The humpback whales that enter Hawaiian waters each winter to mate and give birth have grown in number at a rate so steady, federal regulators want to shed their status as an endangered species.
By removing one of the whales’ most powerful layers of protection, authorities say they would be able to focus conservation efforts on local wildlife that more pressingly need it like sharks and coral reef as well as whale populations elsewhere on the planet that haven’t responded so well to attempts at curbing extinction.
“We’re happy to announce a conservation success story,” said Donna Wieting, director of the National Oceanic and Atmospheric Administration (NOAA) Fisheries Office of Protected Resources. “It’s good news that these animals are doing so much better and it’s also really good that we’re learning so much about them and we can tailor our protections to the animals that need it most.”
NOAA Fisheries announced a multi-faceted proposal Monday that involves dividing the global humpback population into 14 subgroups based on factors like geography and genetic traits and then removing the endangered species designation from those subgroups that are healthy and growing.
Hawaii’s humpbacks are one of 10 subgroups slated for removal from the protections afforded by the federal Endangered Species Act. Humpbacks in the Central American and Western North Pacific regions would be reclassified on the list as “threatened,” while those in the Arabian Sea and Cape Verde Islands and the Northwest African regions would maintain their endangered status, meaning they are in danger of extinction.
The humpback whale was declared a federally endangered species in 1970 after threats like hunting had greatly depleted their numbers. When the global humpback population was last assessed by NOAA Fisheries in 1991, it was determined that the iconic oceanic creature was still in danger of extinction. But since that time, Hawaii’s humpback population appears to have doubled, said Michael Tosatto, regional administrator for NOAA Fisheries Pacific Islands.
“It is hard to say how many show up each year, but we know it’s increasing by the sense of being able to identify whales that are here and up in Alaska and being able to estimate incomers,” Tosatto said. “We’ve had 20 years of very solid observation.”
There are now about 10,000 humpbacks in the Hawaii population subgroup, with an annual growth rate of 5 to 6 percent, according to data from NOAA Fisheries.
“Nice and healthy population growth,” is how Tosatto describes it.
Not everyone agrees. Local whale conservation advocates are already sounding off about the proposal. Kalasara Setaysha of the nonprofit whale conservation group Kohola Leo — Hawaiian for “whale’s voice” — is one of them.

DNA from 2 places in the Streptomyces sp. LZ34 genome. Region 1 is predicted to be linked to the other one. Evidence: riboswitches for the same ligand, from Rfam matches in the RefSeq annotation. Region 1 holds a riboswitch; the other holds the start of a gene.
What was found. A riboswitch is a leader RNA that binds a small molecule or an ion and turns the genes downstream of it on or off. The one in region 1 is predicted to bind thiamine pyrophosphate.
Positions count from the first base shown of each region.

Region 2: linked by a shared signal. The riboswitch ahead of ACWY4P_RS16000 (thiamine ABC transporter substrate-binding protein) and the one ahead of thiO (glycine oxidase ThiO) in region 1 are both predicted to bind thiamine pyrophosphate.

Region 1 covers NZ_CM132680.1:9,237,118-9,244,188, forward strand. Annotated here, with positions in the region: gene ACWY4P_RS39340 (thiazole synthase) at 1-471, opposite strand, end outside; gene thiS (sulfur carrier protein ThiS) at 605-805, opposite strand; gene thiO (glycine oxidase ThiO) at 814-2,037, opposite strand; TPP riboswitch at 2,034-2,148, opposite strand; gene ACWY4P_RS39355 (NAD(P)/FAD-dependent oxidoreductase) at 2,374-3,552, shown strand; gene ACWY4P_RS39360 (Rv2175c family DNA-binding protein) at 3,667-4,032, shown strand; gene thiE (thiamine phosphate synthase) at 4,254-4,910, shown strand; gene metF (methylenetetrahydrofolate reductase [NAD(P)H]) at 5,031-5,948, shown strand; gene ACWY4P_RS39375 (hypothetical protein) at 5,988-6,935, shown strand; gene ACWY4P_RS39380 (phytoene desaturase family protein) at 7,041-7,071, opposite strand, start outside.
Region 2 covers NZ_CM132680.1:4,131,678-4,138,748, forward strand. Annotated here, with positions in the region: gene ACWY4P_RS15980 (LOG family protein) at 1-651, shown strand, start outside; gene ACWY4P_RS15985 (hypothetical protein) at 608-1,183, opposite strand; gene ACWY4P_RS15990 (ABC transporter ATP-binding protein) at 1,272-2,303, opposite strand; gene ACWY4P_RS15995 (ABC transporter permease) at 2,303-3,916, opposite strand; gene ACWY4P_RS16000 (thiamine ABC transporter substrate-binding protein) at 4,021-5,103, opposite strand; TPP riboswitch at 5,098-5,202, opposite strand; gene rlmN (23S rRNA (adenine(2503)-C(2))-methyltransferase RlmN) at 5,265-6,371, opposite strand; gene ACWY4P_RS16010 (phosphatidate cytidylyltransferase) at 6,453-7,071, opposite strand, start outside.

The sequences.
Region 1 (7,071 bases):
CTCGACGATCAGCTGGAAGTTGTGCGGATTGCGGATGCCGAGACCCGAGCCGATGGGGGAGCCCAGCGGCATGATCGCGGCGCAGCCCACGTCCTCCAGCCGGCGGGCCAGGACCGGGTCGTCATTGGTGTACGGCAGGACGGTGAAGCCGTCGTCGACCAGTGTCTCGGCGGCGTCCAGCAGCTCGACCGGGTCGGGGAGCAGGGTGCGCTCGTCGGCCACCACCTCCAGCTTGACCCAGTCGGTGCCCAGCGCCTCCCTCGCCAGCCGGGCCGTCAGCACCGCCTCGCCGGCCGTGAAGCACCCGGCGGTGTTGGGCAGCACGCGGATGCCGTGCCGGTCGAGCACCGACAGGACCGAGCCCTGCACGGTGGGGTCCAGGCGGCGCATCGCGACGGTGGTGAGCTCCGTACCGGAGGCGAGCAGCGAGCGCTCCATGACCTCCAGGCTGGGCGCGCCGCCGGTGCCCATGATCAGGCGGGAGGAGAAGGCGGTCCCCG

“To say that the whales are recovered is a lie,” Setaysha said. “Even though their numbers are increasing, they are far from recovered from their original numbers.”
There are other concerns. Removal from the endangered species list would bring about two major and potentially damaging changes for Hawaii’s humpbacks. First, the whales would no longer be protected by approach regulations in waters outside of the Hawaiian Islands Humpback Whale National Marine Sanctuary, a carefully managed 1,400-square-mile humpback whale habitat within the islands’ waters. These regulations currently prohibit vessels, including helicopters, from coming within 100 feet of a humpback.
The approach regulations for humpbacks could, however, be reinstated under the Marine Mammal Protection Act, Tosatto said.
“If this is finalized, approach regulations would still be in place within the sanctuary,” Tosatto said. “We’re asking the public whether approach regulations are needed outside the sanctuary, and if it’s determined that they are, we would need to make new regulations.”
Setaysha said she is particularly alarmed by the possibility that the whales would no longer be protected by the 100-foot approach regulations in waters outside the sanctuary.
“That’s dangerous because you know how humans are, they think the world is Disneyland and they want to get right on top of them,” she said.
Though Tosatto points out that folks who might approach a whale too closely could be cited for harassment in violation of the Marine Mammal Protection Act, Setaysha said such violations would be difficult to enforce.
“It’s a bad idea and, after all we’ve done to them, we still have a long way to go to repay our debt to the whales,” she said.
The second major consequence of removing Hawaii’s humpbacks from the list is that federal agencies would no longer need to consult with NOAA Fisheries regarding the effects of their actions as it pertains to the whales. For example, right now the Navy would probably have to consult with NOAA Fisheries about the impact of any new or altered sonar activities on humpbacks. But, if the whales are removed from the list, the Navy wouldn’t.
“If a (federal agency) were to propose a permit for an offshore wind farm, they would have to consult with us for the impact of those species that are endangered,” Tosatto said, offering another example. “If they were to do that now, they would have to consult us about humpback whales. But they wouldn’t have to if this proposal passes.”
That’s not to say that humpbacks in Hawaii would lose all stewardship outside the sanctuary. The whales would still be protected from harassment and other harmful behaviors under the Marine Mammal Protection Act.
This act also mandates annual stock assessments of marine mammal populations, which means that NOAA Fisheries would continue to monitor humpbacks in terms of health and numbers.
NOAA Fisheries is seeking public comments on the proposed regulatory changes. Feedback can be submitted through regulations.gov or by mail through July 20. There are also four scheduled public hearings across the nation, including one in Honolulu on May 6, where the public can testify in person.